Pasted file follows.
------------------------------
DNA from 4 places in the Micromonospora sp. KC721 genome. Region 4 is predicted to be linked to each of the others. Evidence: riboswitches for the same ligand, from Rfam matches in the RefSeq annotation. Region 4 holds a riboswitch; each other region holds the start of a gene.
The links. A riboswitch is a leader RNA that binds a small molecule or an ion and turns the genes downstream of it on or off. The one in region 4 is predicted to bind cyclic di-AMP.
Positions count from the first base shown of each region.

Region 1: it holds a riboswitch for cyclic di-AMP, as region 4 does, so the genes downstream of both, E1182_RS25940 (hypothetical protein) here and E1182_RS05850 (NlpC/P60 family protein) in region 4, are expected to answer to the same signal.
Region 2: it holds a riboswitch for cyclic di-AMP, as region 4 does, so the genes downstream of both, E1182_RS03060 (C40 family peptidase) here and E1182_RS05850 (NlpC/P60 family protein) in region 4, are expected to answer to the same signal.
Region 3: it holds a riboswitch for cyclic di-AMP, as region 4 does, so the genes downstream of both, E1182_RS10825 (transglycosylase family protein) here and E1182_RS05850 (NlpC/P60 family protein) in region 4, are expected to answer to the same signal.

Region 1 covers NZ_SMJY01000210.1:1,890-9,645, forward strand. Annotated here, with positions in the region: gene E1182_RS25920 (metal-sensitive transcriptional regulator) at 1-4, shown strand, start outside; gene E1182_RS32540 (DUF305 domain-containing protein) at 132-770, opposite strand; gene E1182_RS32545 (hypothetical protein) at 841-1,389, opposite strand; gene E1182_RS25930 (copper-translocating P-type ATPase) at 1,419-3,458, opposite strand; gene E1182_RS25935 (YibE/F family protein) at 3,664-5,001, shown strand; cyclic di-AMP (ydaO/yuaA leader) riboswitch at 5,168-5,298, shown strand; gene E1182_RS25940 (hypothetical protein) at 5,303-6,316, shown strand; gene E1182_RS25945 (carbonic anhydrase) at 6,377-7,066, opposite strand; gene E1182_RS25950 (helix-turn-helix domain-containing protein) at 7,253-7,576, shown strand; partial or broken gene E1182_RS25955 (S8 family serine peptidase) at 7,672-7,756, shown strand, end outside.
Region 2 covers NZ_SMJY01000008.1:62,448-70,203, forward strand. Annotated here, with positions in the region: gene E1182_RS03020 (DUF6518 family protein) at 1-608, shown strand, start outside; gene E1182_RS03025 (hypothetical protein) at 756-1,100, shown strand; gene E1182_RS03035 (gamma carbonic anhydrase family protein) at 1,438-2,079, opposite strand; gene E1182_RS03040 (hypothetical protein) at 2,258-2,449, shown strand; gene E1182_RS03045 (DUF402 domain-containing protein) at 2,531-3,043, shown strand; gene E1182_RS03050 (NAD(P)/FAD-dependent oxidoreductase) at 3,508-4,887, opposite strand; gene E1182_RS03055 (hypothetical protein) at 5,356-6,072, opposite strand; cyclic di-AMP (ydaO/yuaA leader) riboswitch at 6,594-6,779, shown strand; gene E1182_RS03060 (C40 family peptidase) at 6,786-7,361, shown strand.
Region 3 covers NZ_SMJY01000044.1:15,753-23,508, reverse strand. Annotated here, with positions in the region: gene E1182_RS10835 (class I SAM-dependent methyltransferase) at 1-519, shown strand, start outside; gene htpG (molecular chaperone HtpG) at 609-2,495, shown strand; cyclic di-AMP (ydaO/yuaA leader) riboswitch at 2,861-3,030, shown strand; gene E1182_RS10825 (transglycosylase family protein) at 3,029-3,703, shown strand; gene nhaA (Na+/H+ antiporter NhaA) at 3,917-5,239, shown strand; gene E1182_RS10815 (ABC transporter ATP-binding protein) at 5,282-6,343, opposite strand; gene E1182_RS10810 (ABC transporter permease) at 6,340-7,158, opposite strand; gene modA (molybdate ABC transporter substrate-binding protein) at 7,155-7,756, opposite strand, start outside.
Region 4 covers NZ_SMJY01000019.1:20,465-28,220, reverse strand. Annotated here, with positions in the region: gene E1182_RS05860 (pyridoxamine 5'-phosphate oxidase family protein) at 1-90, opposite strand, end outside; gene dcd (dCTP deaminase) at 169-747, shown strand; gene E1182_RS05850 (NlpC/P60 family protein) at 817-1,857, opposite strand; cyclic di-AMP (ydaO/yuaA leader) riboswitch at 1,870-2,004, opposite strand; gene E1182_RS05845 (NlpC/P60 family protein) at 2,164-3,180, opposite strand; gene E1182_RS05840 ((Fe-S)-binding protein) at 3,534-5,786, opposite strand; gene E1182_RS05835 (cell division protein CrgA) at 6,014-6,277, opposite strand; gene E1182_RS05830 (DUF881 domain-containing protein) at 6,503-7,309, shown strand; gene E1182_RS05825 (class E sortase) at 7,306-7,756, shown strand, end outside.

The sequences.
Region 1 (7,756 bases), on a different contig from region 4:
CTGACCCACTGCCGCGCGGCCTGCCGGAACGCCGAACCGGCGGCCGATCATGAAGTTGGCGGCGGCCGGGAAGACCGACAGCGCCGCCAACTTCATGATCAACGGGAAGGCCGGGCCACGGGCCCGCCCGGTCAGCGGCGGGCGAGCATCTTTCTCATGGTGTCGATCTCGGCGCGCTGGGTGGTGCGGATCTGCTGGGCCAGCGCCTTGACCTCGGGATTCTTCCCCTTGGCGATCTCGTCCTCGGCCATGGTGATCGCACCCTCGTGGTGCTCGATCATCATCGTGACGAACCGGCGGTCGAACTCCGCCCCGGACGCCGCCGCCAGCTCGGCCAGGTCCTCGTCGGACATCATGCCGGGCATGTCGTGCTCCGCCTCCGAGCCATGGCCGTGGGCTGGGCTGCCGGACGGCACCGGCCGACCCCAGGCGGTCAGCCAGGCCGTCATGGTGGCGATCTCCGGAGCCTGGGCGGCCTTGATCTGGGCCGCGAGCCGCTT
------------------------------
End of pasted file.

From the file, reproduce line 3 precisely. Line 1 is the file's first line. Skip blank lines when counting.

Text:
Positions count from the first base shown of each region.